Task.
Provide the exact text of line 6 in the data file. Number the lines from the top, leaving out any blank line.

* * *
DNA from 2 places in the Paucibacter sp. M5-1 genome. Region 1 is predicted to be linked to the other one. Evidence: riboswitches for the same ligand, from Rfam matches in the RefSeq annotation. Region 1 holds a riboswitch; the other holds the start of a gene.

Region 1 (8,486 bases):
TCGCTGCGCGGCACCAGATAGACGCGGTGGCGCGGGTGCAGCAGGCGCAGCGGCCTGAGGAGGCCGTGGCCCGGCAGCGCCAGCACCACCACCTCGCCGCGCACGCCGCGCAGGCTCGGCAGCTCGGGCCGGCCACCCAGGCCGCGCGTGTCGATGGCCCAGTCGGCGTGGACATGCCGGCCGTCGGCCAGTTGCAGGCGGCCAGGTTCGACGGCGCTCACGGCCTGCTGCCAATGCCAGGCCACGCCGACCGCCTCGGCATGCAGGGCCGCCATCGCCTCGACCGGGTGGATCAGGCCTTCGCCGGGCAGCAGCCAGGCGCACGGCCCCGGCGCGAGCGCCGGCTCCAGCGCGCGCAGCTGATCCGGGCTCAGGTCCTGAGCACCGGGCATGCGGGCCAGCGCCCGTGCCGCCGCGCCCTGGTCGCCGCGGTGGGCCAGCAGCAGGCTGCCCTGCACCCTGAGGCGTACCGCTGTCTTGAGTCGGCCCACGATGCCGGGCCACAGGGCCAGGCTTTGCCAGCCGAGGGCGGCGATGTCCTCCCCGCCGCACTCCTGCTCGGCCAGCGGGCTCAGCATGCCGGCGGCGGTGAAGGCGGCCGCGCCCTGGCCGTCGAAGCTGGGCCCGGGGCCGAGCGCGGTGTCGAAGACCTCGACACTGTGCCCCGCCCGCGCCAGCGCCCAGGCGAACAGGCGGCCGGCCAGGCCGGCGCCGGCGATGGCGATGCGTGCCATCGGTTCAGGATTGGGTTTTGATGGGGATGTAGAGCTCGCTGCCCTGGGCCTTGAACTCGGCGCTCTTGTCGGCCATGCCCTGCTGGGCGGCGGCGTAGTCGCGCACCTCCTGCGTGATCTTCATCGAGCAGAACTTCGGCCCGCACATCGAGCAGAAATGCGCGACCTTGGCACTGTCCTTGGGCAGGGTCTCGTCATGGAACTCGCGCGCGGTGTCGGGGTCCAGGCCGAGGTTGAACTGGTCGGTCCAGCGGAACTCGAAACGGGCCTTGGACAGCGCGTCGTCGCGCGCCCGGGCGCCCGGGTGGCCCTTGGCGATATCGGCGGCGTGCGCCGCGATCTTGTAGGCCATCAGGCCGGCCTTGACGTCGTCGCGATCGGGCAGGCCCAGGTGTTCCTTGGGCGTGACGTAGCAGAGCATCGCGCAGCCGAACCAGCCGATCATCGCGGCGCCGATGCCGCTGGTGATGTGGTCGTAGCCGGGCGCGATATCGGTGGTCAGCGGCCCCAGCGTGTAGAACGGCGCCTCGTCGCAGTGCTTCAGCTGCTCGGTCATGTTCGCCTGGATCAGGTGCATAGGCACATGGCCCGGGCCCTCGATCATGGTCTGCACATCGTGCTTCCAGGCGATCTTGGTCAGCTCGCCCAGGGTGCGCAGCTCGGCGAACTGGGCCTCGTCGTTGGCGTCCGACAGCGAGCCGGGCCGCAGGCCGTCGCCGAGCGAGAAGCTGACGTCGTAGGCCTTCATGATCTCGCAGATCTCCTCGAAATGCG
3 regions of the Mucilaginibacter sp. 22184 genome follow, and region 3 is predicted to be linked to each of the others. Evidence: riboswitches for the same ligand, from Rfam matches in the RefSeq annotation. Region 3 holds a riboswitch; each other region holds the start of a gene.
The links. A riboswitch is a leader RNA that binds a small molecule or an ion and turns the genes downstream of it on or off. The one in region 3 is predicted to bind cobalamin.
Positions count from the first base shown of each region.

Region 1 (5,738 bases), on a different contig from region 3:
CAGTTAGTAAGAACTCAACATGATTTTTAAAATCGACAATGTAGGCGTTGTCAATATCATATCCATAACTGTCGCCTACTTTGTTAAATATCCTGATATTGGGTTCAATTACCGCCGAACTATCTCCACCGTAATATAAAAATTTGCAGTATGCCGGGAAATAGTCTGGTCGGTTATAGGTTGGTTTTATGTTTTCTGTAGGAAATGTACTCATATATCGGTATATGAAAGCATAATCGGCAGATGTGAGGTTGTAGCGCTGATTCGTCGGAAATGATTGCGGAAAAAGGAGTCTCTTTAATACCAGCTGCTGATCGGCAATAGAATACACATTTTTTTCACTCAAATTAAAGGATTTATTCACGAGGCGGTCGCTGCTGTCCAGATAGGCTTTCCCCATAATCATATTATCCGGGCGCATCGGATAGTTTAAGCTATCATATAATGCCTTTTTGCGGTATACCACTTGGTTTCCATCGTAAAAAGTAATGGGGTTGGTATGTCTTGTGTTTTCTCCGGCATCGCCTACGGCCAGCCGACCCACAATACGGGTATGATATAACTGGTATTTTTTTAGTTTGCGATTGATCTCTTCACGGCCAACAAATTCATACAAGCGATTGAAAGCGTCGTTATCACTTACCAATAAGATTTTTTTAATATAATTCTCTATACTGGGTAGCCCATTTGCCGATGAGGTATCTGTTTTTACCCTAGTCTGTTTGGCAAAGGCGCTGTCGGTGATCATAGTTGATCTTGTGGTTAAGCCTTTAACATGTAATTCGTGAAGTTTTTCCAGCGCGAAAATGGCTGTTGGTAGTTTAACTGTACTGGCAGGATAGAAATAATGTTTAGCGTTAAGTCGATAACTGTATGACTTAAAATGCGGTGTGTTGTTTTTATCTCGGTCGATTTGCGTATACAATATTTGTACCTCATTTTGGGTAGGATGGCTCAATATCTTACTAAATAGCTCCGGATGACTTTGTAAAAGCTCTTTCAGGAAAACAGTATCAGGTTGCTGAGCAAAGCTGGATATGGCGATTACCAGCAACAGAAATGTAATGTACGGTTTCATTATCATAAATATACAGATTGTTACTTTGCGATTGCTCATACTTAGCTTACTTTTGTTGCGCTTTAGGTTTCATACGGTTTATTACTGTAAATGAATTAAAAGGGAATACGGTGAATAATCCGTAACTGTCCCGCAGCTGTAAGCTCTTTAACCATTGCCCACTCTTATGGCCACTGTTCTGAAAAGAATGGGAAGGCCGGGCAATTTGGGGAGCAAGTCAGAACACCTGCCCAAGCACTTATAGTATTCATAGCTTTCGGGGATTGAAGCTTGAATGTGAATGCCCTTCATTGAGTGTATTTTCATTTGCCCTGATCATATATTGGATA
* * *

Positions count from the first base shown of each region.